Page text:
Poor Grayson’s just clearing up a mess
ELLIS Short has been about as beneficial to the city of Sunderland as austerity, shipyard closures and Alan Shearer. Banners around the Stadium of Light attest to that. So do vast tracts of empty red seats. Internet forums bubble with bile.
The man from Missouri bought the club in 2008, promising regular top-ten finishes in the Premier League. He spoke about earning the “respect” of opponents. Of making Sunderland’s windswept fortress a place to fear.
Nine years on, it is merely a half-empty hulk of discontent and despondency. Dreams of Europe have become a battle to avoid League One. Debts have trebled to £141m, an astounding achievement in an era when top-flight clubs are swimming in cash.
Huge sums have been wasted on duds and mercenaries utterly bereft of heart, guts and responsibility. Managers jettisoned willy-nilly.
So far has the financial deteriorated that Simon Grayson, appointed in June, was given just £1.25m to spend on new players. Only Barnsley, QPR, Burton, Millwall and Bolton spent less.
Until Short sells up, thousands have vowed to stay away, unwilling to pour cash into the pockets of an owner whose sole aim now appears to be clawing back a bad investment.
The situation is a mess, and a fourth straight defeat at home to Nottingham Forest on Tuesday night did nothing to soothe festering sores.
Yet, for all the calamities and cock-ups wrought by Short, the American would be foolish to listen to supporters clamouring for Grayson’s head. Results are dire. Performances grim. The last three games have yielded a grand total of four shots on target. Frustration is understandable. But what did anybody expect after seven games? Grayson isn’t a magician. He inherited a squad that was battered on a weekly basis for 12 months. A dressing room that – according to the Black Cats’ own midfielder Darron Gibson – was riddled with players who “didn’t care”. Then he was given a million quid to dispel those demons, the equivalent of using a dustpan and brush to clean up after Glastonbury. Jose Mourinho wouldn’t have done anything different, other than bitch and moan. The facts are simple. Sunderland are haemorrhaging money and have been for a number of years. Short, who is owed £58m by the club, is no longer putting his hand in his pocket. The 56year-old owner knew a lengthy stay in the Championship was a possibility – and Grayson was appointed purely on that basis.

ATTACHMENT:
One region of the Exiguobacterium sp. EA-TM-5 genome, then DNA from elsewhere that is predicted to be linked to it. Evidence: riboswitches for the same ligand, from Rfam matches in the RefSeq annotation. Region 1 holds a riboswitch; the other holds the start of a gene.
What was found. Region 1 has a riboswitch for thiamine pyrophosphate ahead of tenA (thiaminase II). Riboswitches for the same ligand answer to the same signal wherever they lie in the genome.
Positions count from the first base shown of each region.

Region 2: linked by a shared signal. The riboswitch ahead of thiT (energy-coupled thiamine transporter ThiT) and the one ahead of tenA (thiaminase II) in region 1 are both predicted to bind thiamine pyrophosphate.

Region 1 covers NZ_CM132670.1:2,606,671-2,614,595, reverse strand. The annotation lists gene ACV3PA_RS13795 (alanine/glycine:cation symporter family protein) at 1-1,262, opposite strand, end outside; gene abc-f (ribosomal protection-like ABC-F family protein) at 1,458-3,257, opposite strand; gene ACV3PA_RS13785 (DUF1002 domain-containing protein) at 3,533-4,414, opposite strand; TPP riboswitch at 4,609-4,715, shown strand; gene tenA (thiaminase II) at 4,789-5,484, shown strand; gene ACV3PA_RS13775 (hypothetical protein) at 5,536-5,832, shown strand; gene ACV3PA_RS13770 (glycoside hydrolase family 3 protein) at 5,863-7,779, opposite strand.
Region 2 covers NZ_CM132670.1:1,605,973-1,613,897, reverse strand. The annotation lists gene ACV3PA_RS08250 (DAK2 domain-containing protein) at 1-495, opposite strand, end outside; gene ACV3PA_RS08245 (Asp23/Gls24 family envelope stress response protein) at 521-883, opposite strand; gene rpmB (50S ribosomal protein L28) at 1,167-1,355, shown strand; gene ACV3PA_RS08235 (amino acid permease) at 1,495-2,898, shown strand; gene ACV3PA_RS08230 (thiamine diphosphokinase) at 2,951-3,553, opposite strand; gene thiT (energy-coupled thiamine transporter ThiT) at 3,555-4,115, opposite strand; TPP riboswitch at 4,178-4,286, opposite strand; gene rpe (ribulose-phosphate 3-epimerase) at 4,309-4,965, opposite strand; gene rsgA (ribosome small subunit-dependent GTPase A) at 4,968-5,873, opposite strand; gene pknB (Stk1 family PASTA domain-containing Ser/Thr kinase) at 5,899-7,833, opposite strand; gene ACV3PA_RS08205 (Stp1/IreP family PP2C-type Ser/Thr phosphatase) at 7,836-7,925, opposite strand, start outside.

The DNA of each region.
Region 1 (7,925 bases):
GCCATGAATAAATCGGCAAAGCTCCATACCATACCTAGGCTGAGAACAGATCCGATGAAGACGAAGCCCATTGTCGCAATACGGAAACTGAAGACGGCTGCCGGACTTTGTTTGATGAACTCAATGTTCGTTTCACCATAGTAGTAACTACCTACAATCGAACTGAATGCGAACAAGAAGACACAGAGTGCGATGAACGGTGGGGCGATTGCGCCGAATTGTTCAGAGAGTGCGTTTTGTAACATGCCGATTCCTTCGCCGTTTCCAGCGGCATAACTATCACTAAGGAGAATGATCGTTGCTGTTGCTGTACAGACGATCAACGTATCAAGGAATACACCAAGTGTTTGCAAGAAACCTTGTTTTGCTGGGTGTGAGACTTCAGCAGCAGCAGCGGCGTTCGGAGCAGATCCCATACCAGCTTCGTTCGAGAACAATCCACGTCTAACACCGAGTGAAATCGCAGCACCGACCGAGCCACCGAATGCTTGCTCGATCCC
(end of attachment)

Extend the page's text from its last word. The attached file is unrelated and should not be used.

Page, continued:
The former Preston boss knows the division. He knows how to sign players for a pittance. He knows how to cook up a passable dish from the basest of ingredients.
He did it at Leeds, at Huddersfield and Preston. Given time and a couple of transfer windows, the 47-year-old will do it again at Sunderland.
For Mackems, it stings to know your owner will settle for solidity. That being a decent Championship team is the scope of his ambition. To many, Grayson is the emblem of all Short’s broken promises.
But that doesn’t mean he should carry the can. Sunderland are poor because they’ve been abjectly governed for a decade, not because Grayson has lost four games. In fact, one of the reasons for those eye-watering debts were the pay-offs doled out to hastily sacked managers. That cycle needs to stop. With an unrealistic £100m asking price dangling from the Stadium of Light, would-be saviours are running for the hills. Short – for now, at least – is sticking around. And until he goes, fans should aim their anger at the man in the boardroom, not the one hired to clean up his mess.